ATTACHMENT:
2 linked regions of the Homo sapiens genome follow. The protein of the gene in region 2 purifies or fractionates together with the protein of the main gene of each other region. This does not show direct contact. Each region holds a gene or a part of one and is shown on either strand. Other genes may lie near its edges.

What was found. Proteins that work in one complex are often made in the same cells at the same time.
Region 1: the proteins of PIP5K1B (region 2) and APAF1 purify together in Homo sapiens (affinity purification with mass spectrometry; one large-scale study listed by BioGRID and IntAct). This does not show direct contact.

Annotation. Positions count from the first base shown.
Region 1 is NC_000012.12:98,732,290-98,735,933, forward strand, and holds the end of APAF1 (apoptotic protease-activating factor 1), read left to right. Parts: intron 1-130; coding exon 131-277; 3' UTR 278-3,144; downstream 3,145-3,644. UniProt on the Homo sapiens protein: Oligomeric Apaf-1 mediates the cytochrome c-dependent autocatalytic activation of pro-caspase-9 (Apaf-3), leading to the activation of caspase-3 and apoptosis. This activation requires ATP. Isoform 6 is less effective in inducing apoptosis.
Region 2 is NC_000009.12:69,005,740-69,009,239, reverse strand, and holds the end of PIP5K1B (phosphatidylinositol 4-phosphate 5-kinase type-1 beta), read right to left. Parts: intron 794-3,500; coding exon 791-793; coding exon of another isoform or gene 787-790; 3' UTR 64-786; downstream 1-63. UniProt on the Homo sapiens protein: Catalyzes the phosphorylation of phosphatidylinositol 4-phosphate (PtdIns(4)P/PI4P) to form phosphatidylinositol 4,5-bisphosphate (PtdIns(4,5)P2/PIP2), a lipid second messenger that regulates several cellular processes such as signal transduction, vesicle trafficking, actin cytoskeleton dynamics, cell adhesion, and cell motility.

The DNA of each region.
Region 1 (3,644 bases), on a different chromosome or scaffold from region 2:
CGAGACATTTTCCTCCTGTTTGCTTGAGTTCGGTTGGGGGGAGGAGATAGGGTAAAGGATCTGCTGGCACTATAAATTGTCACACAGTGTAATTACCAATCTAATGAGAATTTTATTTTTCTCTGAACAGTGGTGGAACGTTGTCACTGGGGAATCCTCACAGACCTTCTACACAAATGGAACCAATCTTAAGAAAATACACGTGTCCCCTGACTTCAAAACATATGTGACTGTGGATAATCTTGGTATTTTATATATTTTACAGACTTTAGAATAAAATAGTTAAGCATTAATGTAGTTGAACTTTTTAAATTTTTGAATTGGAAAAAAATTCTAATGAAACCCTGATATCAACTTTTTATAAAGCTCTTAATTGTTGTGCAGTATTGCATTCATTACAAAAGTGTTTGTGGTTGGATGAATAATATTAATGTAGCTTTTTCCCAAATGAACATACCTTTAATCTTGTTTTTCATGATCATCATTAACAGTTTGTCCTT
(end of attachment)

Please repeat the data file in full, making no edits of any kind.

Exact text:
2 linked regions of the Homo sapiens genome follow. The protein of the gene in region 2 purifies or fractionates together with the protein of the main gene of each other region. This does not show direct contact. Each region holds a gene or a part of one and is shown on either strand. Other genes may lie near its edges.

What was found. Proteins that work in one complex are often made in the same cells at the same time.
Region 1: the proteins of PIP5K1B (region 2) and APAF1 purify together in Homo sapiens (affinity purification with mass spectrometry; one large-scale study listed by BioGRID and IntAct). This does not show direct contact.

Annotation. Positions count from the first base shown.
Region 1 is NC_000012.12:98,732,290-98,735,933, forward strand, and holds the end of APAF1 (apoptotic protease-activating factor 1), read left to right. Parts: intron 1-130; coding exon 131-277; 3' UTR 278-3,144; downstream 3,145-3,644. UniProt on the Homo sapiens protein: Oligomeric Apaf-1 mediates the cytochrome c-dependent autocatalytic activation of pro-caspase-9 (Apaf-3), leading to the activation of caspase-3 and apoptosis. This activation requires ATP. Isoform 6 is less effective in inducing apoptosis.
Region 2 is NC_000009.12:69,005,740-69,009,239, reverse strand, and holds the end of PIP5K1B (phosphatidylinositol 4-phosphate 5-kinase type-1 beta), read right to left. Parts: intron 794-3,500; coding exon 791-793; coding exon of another isoform or gene 787-790; 3' UTR 64-786; downstream 1-63. UniProt on the Homo sapiens protein: Catalyzes the phosphorylation of phosphatidylinositol 4-phosphate (PtdIns(4)P/PI4P) to form phosphatidylinositol 4,5-bisphosphate (PtdIns(4,5)P2/PIP2), a lipid second messenger that regulates several cellular processes such as signal transduction, vesicle trafficking, actin cytoskeleton dynamics, cell adhesion, and cell motility.

The DNA of each region.
Region 1 (3,644 bases), on a different chromosome or scaffold from region 2:
CGAGACATTTTCCTCCTGTTTGCTTGAGTTCGGTTGGGGGGAGGAGATAGGGTAAAGGATCTGCTGGCACTATAAATTGTCACACAGTGTAATTACCAATCTAATGAGAATTTTATTTTTCTCTGAACAGTGGTGGAACGTTGTCACTGGGGAATCCTCACAGACCTTCTACACAAATGGAACCAATCTTAAGAAAATACACGTGTCCCCTGACTTCAAAACATATGTGACTGTGGATAATCTTGGTATTTTATATATTTTACAGACTTTAGAATAAAATAGTTAAGCATTAATGTAGTTGAACTTTTTAAATTTTTGAATTGGAAAAAAATTCTAATGAAACCCTGATATCAACTTTTTATAAAGCTCTTAATTGTTGTGCAGTATTGCATTCATTACAAAAGTGTTTGTGGTTGGATGAATAATATTAATGTAGCTTTTTCCCAAATGAACATACCTTTAATCTTGTTTTTCATGATCATCATTAACAGTTTGTCCTT